Badrika Nath Mahapatra

The occasion couldn’t have been more apt. On the day of Kartik Purnima, Mr. V. Karthikeyan Pandian, (fondly called Kartik by those close to him), Chairman of 5T (Transformational Initiatives) and Nabin Odisha, a flagship rural welfare scheme of the Government of Odisha, took the much-awaited plunge into politics by joining Biju Janata Dal, the ruling party of Odisha for the last 24 years or so. Odia Hindus consider Kartik to be the holiest month and even the most voracious non-vegetarian Odias shun non-vegetarian fare throughout this month. Kartik Purnima or the full moon day of Kartik is considered even more auspicious and is marked by people setting afloat miniature paper boats in water bodies to mark Odia seafarer-traders’ venture into the Bay of Bengal on their way to the islands constituting modern-day Indonesia. So, it can be termed a full moon-rise of Mr. Pandian in BJD against the clichéd metaphor of sun-rise.

Most saw it coming. In fact, Bhubaneswar MP Aparajita Sarangi (a bureaucrat-turned-politician herself) had thrown the gauntlet at Mr. Pandian a few months back. In the midst of whirlwind tours of Mr. Pandian through the length and breadth of Odisha during which he addressed public gatherings from daises not shared with anyone else, Ms. Sarangi had challenged the second most powerful man in Odisha (the most powerful, according to some) to leave his job and enter politics if he savours so much the feeling of being welcomed by hundreds of members of women self-help groups amidst blowing of conch shells and ululation. The challenge was accepted, a bit sooner than later. Whether the national spokesperson of BJP was trying to trap Mr. Pandian by bringing him into politics where the gloves would be off in attacking him or giving him a hint to follow her path, only time will tell.  
Time has started telling though, slowly, bit by bit. Mr. Pandian, being in BJD, will, in all probability, help the party named after one of the most loved and admired Odia politicians. Front pages of vernacular newspapers and local editions of national newspapers are nowadays awash with advertisements of the Odisha Government publicizing many newly-launched schemes like LAccMI, Ama Bank etc. and inauguration and foundation stone-laying ceremonies of many developmental projects across Odisha. By all accounts, Mr. Pandian is the driving force behind such a blitzkrieg of publicity aimed at wooing those fence sitters who are bored with the long but, according to them, the not-so-impressive innings played by the BJD for more than the last two decades. As for the loyalty of those sections of the populace who have been cultivated with freebies and sops over the last so many years, BJD doesn’t seem to have any fears.  

So, does this mean that, for the opposition, the match of the 2024 assembly elections is already over before it even begins? The answer to this billion-rupee question is complicated. BJP, the principal opposition party in Odisha, can give the BJD a run for its money, if it projects a credible chief ministerial candidate who can pose a strong challenge to the fading but still strong enough image of incumbent CM Naveen Patnaik. But that prospect seems a bit unlikely at this point in time, given the BJP’s overdependence on PM Modi’s charisma and apprehensions of bickering among aspirants and their followers in their Odisha unit. If the BJP doesn’t project a popular CM face, then it can hope to reduce BJD’s numerical superiority in the state assembly but not snatch power from the latter.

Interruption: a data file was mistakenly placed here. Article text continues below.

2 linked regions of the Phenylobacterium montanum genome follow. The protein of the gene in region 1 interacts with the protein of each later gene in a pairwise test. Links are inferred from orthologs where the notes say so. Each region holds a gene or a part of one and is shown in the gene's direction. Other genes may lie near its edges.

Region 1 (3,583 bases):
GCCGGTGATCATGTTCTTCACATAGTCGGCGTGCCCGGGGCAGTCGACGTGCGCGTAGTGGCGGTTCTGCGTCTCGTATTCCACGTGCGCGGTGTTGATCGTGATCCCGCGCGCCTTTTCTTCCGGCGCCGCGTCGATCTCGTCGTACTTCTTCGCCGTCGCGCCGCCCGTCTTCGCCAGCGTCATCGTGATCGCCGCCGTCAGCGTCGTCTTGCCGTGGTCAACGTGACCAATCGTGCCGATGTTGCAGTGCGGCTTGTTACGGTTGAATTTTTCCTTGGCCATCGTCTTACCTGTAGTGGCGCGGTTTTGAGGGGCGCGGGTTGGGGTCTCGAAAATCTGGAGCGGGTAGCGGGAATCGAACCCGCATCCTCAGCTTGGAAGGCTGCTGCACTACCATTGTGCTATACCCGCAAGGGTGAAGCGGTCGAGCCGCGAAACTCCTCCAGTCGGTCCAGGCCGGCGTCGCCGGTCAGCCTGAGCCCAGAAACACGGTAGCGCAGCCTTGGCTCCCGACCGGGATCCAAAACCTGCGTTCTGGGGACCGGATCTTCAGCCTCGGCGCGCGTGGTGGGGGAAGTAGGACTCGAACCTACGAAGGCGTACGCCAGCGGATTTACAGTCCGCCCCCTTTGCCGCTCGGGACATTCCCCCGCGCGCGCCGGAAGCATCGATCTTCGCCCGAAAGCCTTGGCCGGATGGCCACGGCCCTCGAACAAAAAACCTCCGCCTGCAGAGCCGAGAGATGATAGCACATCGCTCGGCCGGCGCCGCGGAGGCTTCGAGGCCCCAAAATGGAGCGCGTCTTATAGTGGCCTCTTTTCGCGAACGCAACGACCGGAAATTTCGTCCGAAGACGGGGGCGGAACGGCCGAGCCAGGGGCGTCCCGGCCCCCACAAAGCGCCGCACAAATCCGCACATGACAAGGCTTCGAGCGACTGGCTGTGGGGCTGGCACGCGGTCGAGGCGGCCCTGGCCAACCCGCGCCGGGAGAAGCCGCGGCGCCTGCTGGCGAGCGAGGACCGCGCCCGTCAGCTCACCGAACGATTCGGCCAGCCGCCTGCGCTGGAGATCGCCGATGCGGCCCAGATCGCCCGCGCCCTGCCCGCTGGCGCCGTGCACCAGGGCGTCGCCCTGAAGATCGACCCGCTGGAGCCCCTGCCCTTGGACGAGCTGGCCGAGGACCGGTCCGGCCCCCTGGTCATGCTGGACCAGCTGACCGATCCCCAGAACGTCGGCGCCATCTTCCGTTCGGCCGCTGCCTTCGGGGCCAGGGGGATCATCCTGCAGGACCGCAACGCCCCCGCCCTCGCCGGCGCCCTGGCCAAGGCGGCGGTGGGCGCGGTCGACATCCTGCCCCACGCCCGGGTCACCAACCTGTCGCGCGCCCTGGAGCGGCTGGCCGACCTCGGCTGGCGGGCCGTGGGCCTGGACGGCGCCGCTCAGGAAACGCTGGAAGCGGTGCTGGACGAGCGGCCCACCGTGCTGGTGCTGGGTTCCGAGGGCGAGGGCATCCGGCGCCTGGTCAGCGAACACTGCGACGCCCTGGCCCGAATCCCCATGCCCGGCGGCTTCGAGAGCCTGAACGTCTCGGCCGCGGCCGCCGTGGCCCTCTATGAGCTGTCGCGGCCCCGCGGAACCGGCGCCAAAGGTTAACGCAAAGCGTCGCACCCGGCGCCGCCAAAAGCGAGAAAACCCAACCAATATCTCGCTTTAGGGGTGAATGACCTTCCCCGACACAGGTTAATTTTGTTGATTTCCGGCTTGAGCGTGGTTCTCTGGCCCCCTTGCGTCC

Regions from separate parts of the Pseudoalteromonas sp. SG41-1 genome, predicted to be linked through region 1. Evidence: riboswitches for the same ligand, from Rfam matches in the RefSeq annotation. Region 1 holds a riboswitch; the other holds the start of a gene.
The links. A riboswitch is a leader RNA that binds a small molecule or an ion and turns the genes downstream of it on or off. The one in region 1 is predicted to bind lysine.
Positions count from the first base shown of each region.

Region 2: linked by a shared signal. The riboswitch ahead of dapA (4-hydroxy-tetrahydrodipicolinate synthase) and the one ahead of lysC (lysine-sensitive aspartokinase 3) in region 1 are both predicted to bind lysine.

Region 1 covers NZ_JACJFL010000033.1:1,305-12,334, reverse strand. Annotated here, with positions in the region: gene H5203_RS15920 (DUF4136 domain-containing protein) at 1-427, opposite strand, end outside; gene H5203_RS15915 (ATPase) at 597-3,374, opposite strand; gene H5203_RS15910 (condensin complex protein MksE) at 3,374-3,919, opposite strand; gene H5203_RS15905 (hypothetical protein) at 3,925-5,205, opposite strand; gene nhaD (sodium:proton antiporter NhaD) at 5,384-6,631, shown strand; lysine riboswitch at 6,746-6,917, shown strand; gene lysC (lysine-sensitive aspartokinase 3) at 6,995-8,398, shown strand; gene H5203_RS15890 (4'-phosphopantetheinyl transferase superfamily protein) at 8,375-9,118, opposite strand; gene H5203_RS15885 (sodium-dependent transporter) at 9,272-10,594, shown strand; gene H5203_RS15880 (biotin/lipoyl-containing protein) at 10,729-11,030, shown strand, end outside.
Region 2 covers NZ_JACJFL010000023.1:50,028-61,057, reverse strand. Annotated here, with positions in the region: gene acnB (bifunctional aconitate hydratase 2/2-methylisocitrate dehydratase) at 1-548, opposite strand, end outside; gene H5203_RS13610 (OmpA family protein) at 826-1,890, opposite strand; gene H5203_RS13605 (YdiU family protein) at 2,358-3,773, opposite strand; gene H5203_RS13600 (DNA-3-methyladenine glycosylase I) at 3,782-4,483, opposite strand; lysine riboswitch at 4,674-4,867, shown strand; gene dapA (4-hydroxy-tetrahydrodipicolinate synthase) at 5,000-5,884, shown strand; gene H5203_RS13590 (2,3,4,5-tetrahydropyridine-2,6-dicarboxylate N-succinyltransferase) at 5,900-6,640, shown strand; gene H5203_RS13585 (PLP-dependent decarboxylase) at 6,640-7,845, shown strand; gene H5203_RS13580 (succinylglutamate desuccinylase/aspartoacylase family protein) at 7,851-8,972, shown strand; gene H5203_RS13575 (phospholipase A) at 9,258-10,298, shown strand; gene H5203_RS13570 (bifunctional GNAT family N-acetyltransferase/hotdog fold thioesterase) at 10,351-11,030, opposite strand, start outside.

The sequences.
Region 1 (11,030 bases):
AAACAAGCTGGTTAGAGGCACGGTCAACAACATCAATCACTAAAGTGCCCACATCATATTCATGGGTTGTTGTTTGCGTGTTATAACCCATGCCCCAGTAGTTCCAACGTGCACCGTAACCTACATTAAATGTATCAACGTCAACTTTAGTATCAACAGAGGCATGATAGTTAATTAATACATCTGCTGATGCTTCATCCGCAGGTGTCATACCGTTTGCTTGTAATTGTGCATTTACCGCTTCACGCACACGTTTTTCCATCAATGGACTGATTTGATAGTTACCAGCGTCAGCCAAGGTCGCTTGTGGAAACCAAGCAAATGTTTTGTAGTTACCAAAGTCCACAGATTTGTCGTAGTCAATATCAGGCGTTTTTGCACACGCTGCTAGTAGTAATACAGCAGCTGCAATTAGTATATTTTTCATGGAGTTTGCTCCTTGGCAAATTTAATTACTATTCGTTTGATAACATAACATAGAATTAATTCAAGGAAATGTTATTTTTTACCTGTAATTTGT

Another factor which will impact the seriousness of BJP’s efforts to dislodge BJD from power would be the question of how far BJP’s central leadership would go to sever the amiable cords with BJD’s top brass and invite the risk of losing the regional party’s support in passing future legislations in Rajya Sabha. As such, non-BJP and non-BJD parties have never shied away from pointing out the bonhomie between the top leaderships of both parties. In fact, in a recent interview published in a local vernacular daily, PCC President Sarat Pattanayak called the upcoming electoral battle between BJP and BJD being a ‘friendly fight’.

Thus, the Pandian era has formally begun in BJD and after the coming assembly elections, the ‘de facto’ power centre will, in all probability, become the ‘de jure’ power centre in Odisha’s ruling party. So long as Mr. Pandian operates under the symbolic tutelage of CM Patnaik, he will be an asset for his party and will be able to skirt open attacks on him. Only if he succeeds Naveen, he runs the risk of being vulnerable to below-the-belt attacks, chiefly stemming from his Tamil origin. But even that prospect is uncertain as Odisha is no Tamil Nadu where even dyed-in-the-wool Dravidian leaders like M G Ramachandran and J Jayalalitha had to face sneering remarks about their Malayali and Kannadiga origins. The lack of credible civil society organizations espousing the causes of ‘sons of the soil’ and familiarity of Odias with Mr. Pandian may blunt the edge of allegations based on his non-Odia origin making him as much acceptable as other politicians hailing from the state are.   

So, it will be interesting to watch the tussle between ‘sons of the soil’ and ‘son-in-law of the state (Mr. Pandian is married to Ms. Sujata Karthikeyan, his Odia IAS batchmate)’, if that ever happens, that is.

(DISCLAIMER: This is an opinion piece. The views expressed are the author’s own and have nothing to do with OTV’s charter or views. OTV does not assume any responsibility or liability for the same.)